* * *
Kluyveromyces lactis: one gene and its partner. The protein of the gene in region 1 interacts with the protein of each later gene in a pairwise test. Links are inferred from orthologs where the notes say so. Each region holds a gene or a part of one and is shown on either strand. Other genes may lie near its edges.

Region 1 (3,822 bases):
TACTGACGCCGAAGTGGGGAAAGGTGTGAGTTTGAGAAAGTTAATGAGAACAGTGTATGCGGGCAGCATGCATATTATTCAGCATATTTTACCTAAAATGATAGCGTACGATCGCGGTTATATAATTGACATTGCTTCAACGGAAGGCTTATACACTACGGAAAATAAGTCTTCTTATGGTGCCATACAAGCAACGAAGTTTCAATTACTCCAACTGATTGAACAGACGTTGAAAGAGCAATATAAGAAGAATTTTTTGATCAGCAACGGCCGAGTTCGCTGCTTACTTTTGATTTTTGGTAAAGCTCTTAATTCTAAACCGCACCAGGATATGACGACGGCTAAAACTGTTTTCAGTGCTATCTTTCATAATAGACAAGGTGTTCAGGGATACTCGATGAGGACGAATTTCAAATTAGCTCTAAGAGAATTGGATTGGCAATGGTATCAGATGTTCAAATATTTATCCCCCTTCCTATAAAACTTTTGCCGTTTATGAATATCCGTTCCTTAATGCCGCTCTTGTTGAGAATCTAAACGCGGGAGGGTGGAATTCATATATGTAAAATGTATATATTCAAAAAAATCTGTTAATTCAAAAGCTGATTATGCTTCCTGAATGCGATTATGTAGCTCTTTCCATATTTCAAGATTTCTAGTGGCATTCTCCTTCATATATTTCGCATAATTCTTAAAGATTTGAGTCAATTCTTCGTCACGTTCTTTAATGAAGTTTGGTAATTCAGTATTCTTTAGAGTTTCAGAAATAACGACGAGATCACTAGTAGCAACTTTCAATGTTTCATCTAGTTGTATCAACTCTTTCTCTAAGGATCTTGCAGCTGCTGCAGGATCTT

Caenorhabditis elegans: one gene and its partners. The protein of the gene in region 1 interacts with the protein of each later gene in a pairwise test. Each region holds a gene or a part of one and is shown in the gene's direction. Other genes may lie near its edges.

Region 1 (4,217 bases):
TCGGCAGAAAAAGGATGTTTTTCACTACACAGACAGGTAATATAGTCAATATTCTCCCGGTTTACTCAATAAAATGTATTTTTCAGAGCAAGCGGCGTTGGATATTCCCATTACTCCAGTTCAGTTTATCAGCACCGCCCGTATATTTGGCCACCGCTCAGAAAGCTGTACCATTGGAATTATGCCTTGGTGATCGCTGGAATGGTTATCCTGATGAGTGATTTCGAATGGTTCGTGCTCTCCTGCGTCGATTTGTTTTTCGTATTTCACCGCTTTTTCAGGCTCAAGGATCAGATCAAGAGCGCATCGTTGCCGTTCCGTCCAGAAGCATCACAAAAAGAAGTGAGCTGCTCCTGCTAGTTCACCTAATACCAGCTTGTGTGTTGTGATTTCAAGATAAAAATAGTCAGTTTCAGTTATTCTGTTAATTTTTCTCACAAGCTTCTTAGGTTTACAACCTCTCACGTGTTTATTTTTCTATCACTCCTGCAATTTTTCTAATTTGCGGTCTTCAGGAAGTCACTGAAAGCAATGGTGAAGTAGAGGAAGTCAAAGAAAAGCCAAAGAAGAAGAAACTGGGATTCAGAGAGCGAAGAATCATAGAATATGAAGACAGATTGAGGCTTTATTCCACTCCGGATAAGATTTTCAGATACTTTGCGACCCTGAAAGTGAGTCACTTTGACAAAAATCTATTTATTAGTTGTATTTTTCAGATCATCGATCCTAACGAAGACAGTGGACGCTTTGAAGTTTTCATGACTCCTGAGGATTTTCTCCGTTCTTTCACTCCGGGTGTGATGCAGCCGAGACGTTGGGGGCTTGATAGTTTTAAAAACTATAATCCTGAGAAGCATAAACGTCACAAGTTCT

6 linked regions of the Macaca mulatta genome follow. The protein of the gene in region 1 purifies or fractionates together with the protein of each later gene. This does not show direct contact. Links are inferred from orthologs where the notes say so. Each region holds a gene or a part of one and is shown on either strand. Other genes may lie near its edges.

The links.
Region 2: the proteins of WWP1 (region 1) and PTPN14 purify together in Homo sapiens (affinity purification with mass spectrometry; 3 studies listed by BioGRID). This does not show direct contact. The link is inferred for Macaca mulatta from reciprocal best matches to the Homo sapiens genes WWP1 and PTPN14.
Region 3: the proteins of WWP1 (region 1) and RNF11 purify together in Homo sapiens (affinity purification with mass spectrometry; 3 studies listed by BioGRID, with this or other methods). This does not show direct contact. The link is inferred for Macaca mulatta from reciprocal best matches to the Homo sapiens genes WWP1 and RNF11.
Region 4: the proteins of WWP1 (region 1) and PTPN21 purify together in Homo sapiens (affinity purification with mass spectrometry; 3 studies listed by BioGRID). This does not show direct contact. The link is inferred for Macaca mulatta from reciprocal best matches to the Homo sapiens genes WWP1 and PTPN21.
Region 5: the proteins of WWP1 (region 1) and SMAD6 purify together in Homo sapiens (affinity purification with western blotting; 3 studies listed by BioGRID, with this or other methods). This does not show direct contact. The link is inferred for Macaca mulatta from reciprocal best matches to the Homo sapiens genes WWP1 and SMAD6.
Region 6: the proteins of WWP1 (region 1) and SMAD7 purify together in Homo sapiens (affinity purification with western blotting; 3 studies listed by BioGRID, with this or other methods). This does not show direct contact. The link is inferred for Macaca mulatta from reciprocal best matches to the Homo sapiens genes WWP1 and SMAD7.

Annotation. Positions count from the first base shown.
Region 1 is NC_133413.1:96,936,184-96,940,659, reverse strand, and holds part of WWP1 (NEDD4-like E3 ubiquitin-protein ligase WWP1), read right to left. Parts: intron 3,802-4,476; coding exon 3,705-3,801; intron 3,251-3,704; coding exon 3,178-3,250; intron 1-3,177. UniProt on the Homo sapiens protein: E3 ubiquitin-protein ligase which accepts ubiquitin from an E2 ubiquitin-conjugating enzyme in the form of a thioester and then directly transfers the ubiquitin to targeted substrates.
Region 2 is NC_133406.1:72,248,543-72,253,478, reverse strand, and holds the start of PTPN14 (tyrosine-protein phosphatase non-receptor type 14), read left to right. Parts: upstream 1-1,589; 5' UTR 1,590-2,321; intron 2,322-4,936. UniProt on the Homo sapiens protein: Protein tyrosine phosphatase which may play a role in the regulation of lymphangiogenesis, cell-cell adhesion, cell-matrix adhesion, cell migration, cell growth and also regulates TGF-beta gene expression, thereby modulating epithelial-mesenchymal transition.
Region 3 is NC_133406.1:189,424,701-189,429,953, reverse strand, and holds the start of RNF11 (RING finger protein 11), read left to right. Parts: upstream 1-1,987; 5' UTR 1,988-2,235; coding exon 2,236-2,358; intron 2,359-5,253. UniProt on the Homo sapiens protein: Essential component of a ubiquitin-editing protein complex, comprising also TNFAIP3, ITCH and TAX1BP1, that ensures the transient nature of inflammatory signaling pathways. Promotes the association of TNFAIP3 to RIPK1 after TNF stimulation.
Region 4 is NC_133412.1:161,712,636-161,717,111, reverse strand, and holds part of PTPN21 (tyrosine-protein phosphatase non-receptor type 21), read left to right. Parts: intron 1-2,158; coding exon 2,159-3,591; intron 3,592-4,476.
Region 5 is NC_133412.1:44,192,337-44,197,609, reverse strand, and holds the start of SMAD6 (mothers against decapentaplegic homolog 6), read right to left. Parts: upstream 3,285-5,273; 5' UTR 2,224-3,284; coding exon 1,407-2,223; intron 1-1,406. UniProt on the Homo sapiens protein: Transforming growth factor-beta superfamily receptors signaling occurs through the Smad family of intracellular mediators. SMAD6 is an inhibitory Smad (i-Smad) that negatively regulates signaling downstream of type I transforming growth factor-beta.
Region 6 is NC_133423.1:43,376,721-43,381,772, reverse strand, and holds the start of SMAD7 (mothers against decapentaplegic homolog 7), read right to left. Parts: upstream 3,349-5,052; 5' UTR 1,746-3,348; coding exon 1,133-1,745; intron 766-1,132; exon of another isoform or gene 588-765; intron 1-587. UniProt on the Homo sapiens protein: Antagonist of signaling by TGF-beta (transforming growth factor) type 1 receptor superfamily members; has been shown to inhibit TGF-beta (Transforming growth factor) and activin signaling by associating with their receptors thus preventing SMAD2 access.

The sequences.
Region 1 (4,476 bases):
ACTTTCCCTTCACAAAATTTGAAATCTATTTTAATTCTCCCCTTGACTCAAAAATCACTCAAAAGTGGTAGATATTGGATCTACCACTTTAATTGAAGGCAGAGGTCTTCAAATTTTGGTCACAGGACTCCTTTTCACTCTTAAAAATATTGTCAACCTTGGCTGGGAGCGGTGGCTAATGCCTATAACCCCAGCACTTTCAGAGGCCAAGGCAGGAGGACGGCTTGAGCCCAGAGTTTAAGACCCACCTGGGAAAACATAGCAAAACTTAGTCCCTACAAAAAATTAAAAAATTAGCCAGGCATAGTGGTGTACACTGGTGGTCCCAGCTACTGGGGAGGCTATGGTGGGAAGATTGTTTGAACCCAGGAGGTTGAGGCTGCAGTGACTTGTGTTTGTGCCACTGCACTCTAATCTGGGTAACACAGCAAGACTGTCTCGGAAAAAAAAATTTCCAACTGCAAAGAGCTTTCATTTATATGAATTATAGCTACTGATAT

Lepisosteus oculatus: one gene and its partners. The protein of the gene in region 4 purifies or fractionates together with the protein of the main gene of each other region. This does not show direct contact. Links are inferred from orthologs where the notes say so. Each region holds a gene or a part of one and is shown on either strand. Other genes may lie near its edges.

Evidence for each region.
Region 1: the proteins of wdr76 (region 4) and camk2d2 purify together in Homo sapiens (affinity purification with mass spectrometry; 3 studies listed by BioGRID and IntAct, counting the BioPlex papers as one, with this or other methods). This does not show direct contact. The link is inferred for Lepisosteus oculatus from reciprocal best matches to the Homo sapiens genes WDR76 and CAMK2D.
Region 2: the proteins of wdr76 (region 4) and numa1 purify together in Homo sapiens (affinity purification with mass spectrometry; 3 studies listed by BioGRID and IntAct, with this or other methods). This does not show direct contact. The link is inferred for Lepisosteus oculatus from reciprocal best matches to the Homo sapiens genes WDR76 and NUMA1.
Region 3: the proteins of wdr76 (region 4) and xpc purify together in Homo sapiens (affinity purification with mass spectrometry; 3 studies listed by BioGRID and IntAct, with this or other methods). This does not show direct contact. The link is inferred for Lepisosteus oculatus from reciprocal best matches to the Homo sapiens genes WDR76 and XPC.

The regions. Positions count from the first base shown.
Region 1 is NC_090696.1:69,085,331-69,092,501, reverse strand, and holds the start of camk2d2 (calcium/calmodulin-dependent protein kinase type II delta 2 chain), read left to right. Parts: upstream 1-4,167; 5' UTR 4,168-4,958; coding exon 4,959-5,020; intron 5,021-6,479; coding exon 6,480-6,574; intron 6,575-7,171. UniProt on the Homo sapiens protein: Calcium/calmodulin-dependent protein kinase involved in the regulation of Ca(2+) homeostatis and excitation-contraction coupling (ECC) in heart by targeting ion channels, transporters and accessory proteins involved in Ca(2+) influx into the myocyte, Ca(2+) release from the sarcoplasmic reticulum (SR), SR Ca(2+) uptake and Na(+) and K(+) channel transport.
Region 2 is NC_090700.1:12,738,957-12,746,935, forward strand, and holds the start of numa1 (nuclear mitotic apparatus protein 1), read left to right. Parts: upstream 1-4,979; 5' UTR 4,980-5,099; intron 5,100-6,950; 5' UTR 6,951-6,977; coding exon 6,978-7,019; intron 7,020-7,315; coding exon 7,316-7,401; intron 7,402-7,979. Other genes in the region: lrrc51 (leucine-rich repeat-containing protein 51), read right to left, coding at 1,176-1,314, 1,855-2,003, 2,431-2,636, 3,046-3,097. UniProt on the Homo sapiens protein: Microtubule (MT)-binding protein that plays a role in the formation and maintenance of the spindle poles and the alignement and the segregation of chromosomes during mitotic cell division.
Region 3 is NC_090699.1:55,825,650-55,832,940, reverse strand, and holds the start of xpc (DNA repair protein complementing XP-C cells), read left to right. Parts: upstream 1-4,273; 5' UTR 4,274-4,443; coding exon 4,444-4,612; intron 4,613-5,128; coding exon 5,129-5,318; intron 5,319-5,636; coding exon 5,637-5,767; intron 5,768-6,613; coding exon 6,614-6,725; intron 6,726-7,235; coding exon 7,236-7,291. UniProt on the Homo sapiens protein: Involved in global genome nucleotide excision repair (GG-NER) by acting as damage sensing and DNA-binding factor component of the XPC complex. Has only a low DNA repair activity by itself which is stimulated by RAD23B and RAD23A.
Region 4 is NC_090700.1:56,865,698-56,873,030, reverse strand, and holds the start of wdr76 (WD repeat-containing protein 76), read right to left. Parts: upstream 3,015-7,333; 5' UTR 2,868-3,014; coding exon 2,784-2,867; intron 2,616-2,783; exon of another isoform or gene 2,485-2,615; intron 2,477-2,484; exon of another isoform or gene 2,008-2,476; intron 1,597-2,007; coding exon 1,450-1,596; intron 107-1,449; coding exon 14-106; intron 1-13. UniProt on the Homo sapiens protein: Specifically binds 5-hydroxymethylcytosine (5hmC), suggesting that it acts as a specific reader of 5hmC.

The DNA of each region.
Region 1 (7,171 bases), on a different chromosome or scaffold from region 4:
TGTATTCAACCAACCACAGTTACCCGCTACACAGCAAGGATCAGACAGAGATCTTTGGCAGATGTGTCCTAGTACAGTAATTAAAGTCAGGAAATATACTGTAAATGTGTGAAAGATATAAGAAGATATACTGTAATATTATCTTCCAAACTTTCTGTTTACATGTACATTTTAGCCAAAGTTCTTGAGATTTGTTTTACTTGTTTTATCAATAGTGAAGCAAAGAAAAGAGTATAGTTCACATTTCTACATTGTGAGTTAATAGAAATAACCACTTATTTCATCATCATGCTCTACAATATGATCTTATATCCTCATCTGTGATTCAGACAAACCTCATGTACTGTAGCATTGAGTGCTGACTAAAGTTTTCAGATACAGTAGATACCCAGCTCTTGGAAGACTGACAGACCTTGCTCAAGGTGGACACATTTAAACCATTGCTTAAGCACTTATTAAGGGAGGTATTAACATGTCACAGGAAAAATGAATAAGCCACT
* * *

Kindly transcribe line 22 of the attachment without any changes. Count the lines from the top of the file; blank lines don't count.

Region 1 (4,476 bases):